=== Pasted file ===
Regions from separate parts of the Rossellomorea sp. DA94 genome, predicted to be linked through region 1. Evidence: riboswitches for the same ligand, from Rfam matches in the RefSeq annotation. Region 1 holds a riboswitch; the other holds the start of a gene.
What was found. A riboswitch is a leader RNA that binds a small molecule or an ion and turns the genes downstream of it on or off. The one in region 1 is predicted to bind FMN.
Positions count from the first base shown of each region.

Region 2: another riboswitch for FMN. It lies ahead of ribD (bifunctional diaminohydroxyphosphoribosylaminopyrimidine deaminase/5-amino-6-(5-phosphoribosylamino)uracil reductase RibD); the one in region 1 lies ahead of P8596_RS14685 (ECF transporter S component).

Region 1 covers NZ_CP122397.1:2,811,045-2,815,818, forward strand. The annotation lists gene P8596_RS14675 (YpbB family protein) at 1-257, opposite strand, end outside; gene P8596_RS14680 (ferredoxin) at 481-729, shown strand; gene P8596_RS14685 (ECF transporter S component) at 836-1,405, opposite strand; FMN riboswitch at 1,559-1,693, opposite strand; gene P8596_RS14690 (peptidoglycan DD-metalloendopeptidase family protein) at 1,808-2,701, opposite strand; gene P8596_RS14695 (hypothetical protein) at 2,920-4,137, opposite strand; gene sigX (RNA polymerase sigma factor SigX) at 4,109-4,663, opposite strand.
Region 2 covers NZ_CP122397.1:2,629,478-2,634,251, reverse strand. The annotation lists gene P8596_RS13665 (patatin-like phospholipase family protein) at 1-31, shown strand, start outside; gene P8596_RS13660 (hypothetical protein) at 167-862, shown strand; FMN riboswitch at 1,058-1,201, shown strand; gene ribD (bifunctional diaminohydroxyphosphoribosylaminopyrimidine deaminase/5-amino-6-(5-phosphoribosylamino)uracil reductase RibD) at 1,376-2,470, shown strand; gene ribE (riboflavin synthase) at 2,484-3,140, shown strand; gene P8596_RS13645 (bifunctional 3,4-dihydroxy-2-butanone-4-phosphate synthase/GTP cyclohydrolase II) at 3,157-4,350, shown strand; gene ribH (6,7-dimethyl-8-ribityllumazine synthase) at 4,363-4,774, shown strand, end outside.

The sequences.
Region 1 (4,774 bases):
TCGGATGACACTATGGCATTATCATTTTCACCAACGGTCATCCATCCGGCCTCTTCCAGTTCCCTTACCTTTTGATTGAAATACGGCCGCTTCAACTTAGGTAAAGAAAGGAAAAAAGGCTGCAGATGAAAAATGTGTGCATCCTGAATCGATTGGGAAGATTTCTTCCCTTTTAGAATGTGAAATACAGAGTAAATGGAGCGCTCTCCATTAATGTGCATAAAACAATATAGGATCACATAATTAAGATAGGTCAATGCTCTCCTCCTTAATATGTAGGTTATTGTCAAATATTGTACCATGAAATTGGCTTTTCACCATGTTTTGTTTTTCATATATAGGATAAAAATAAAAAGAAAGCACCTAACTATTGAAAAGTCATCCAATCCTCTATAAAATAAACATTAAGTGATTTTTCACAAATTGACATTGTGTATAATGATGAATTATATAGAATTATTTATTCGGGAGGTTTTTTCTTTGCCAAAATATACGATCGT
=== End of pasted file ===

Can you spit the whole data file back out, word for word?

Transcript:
Regions from separate parts of the Rossellomorea sp. DA94 genome, predicted to be linked through region 1. Evidence: riboswitches for the same ligand, from Rfam matches in the RefSeq annotation. Region 1 holds a riboswitch; the other holds the start of a gene.
What was found. A riboswitch is a leader RNA that binds a small molecule or an ion and turns the genes downstream of it on or off. The one in region 1 is predicted to bind FMN.
Positions count from the first base shown of each region.

Region 2: another riboswitch for FMN. It lies ahead of ribD (bifunctional diaminohydroxyphosphoribosylaminopyrimidine deaminase/5-amino-6-(5-phosphoribosylamino)uracil reductase RibD); the one in region 1 lies ahead of P8596_RS14685 (ECF transporter S component).

Region 1 covers NZ_CP122397.1:2,811,045-2,815,818, forward strand. The annotation lists gene P8596_RS14675 (YpbB family protein) at 1-257, opposite strand, end outside; gene P8596_RS14680 (ferredoxin) at 481-729, shown strand; gene P8596_RS14685 (ECF transporter S component) at 836-1,405, opposite strand; FMN riboswitch at 1,559-1,693, opposite strand; gene P8596_RS14690 (peptidoglycan DD-metalloendopeptidase family protein) at 1,808-2,701, opposite strand; gene P8596_RS14695 (hypothetical protein) at 2,920-4,137, opposite strand; gene sigX (RNA polymerase sigma factor SigX) at 4,109-4,663, opposite strand.
Region 2 covers NZ_CP122397.1:2,629,478-2,634,251, reverse strand. The annotation lists gene P8596_RS13665 (patatin-like phospholipase family protein) at 1-31, shown strand, start outside; gene P8596_RS13660 (hypothetical protein) at 167-862, shown strand; FMN riboswitch at 1,058-1,201, shown strand; gene ribD (bifunctional diaminohydroxyphosphoribosylaminopyrimidine deaminase/5-amino-6-(5-phosphoribosylamino)uracil reductase RibD) at 1,376-2,470, shown strand; gene ribE (riboflavin synthase) at 2,484-3,140, shown strand; gene P8596_RS13645 (bifunctional 3,4-dihydroxy-2-butanone-4-phosphate synthase/GTP cyclohydrolase II) at 3,157-4,350, shown strand; gene ribH (6,7-dimethyl-8-ribityllumazine synthase) at 4,363-4,774, shown strand, end outside.

The sequences.
Region 1 (4,774 bases):
TCGGATGACACTATGGCATTATCATTTTCACCAACGGTCATCCATCCGGCCTCTTCCAGTTCCCTTACCTTTTGATTGAAATACGGCCGCTTCAACTTAGGTAAAGAAAGGAAAAAAGGCTGCAGATGAAAAATGTGTGCATCCTGAATCGATTGGGAAGATTTCTTCCCTTTTAGAATGTGAAATACAGAGTAAATGGAGCGCTCTCCATTAATGTGCATAAAACAATATAGGATCACATAATTAAGATAGGTCAATGCTCTCCTCCTTAATATGTAGGTTATTGTCAAATATTGTACCATGAAATTGGCTTTTCACCATGTTTTGTTTTTCATATATAGGATAAAAATAAAAAGAAAGCACCTAACTATTGAAAAGTCATCCAATCCTCTATAAAATAAACATTAAGTGATTTTTCACAAATTGACATTGTGTATAATGATGAATTATATAGAATTATTTATTCGGGAGGTTTTTTCTTTGCCAAAATATACGATCGT